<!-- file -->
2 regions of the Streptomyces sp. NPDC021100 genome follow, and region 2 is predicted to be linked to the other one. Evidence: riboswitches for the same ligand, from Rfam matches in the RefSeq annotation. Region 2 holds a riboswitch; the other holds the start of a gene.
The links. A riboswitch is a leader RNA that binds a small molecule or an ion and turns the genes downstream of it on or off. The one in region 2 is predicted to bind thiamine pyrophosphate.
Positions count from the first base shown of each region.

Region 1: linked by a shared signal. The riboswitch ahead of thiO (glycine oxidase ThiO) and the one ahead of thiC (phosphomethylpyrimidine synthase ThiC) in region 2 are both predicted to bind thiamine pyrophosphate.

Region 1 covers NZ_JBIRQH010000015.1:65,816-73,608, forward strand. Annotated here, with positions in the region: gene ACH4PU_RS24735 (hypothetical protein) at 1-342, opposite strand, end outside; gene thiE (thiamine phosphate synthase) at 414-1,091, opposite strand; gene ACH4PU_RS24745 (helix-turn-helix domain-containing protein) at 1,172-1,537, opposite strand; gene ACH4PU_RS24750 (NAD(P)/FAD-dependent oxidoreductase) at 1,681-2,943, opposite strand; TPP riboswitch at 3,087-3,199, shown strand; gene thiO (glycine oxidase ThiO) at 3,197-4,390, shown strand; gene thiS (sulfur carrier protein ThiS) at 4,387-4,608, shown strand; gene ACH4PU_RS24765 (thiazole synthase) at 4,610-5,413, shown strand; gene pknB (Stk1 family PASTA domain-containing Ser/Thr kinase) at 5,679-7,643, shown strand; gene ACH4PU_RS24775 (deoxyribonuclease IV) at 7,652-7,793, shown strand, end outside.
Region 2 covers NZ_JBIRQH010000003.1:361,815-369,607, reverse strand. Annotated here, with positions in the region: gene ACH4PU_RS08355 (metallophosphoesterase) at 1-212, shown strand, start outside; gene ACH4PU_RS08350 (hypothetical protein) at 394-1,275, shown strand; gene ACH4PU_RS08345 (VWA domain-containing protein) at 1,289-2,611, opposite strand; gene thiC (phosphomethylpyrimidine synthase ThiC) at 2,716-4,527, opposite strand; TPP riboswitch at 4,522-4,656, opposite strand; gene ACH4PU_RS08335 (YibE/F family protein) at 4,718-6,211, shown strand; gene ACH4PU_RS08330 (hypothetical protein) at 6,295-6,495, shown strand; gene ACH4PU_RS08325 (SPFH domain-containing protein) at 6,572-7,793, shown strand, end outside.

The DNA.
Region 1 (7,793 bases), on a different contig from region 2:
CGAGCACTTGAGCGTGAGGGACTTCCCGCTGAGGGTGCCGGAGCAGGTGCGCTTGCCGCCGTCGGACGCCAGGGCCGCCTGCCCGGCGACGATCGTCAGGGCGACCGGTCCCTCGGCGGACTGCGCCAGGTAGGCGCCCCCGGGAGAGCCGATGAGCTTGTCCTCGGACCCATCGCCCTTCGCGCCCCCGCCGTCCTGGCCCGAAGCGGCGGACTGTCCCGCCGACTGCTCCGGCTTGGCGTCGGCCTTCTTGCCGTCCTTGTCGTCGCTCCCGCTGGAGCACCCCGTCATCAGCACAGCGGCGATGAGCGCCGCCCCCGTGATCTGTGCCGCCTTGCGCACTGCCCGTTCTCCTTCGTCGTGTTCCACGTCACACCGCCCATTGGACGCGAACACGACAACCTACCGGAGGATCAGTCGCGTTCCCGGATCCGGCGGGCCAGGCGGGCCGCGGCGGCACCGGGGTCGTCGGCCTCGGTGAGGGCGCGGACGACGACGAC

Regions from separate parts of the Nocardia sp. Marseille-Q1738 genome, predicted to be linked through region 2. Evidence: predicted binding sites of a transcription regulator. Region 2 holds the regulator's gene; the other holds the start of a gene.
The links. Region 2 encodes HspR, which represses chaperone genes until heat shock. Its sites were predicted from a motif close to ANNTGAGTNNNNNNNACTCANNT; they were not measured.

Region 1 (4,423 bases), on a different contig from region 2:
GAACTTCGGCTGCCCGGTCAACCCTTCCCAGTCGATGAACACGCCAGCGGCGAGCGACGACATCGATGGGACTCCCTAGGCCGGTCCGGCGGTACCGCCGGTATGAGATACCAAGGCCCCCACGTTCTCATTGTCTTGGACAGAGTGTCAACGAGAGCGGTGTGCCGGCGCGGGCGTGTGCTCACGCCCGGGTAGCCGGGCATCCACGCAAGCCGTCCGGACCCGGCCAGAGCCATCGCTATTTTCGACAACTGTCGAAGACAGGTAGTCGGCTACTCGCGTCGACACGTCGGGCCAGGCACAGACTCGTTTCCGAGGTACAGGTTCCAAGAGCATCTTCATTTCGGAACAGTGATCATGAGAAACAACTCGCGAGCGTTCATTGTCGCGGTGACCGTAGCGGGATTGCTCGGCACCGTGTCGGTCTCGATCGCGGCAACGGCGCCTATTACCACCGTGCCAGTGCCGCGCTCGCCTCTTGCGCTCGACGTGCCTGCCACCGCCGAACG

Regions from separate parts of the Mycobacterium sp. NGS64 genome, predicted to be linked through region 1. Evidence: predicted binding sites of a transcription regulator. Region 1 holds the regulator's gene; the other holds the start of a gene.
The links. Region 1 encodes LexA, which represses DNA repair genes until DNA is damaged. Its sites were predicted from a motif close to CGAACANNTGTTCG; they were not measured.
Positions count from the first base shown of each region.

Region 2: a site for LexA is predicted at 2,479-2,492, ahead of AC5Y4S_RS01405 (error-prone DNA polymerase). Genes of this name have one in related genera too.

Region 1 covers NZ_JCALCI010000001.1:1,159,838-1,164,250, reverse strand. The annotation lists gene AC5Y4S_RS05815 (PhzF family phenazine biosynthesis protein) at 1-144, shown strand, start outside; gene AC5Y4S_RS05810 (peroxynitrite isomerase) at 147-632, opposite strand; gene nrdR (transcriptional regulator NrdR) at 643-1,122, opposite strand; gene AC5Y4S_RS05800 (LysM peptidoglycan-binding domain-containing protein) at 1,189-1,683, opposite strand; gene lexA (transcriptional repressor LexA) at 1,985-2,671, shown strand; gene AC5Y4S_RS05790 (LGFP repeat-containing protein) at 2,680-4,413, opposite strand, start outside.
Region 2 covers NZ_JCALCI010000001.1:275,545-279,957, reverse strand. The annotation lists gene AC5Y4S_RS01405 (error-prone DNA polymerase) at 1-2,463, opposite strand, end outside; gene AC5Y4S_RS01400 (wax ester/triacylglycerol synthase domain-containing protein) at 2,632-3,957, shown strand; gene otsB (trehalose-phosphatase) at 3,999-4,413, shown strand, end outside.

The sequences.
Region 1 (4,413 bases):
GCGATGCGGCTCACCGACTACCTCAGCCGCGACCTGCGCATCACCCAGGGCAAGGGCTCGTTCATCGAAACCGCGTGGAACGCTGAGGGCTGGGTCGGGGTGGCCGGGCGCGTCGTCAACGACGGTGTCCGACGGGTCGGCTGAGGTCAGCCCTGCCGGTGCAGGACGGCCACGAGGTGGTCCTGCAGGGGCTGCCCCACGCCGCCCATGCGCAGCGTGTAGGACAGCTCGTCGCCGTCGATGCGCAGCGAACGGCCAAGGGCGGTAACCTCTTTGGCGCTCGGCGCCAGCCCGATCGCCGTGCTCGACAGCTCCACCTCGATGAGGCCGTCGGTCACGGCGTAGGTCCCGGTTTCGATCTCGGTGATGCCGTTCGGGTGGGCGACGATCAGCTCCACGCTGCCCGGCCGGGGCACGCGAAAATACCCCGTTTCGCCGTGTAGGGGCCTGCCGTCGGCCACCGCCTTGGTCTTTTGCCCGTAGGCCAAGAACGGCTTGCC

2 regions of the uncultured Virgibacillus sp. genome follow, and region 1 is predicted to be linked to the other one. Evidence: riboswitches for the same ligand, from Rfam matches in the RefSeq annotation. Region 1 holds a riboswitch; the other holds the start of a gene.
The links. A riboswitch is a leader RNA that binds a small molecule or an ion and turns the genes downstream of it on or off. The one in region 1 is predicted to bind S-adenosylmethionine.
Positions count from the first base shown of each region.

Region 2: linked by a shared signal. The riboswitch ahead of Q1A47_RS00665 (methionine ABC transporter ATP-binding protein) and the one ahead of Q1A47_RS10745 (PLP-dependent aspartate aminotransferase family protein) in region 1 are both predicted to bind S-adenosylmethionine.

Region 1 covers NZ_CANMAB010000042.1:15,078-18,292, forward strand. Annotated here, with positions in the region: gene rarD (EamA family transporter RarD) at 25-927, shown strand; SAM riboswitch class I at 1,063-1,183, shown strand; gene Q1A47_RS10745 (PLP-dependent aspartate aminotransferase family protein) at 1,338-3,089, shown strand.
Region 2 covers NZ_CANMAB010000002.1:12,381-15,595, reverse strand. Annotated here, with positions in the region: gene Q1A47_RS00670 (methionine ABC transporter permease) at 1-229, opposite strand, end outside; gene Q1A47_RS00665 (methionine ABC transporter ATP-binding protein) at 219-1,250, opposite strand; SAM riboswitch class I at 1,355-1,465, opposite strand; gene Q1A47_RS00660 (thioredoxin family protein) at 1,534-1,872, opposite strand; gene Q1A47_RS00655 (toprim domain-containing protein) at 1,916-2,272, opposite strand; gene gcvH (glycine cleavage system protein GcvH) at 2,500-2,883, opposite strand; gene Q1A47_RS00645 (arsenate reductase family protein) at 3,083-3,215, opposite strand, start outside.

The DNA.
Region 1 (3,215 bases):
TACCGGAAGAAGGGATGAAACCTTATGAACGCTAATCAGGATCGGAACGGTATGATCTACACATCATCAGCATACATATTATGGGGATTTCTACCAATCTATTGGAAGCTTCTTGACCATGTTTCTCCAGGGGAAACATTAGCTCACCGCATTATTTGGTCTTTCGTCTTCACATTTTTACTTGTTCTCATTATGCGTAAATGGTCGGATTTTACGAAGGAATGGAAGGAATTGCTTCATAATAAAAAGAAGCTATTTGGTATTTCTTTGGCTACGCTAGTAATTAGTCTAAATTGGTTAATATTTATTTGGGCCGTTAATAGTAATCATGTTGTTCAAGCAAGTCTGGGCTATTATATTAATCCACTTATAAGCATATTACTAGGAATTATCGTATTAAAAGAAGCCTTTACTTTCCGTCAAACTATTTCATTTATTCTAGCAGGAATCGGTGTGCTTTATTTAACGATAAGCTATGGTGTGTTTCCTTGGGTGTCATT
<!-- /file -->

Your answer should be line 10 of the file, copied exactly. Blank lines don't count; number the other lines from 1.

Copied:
Regions from separate parts of the Nocardia sp. Marseille-Q1738 genome, predicted to be linked through region 2. Evidence: predicted binding sites of a transcription regulator. Region 2 holds the regulator's gene; the other holds the start of a gene.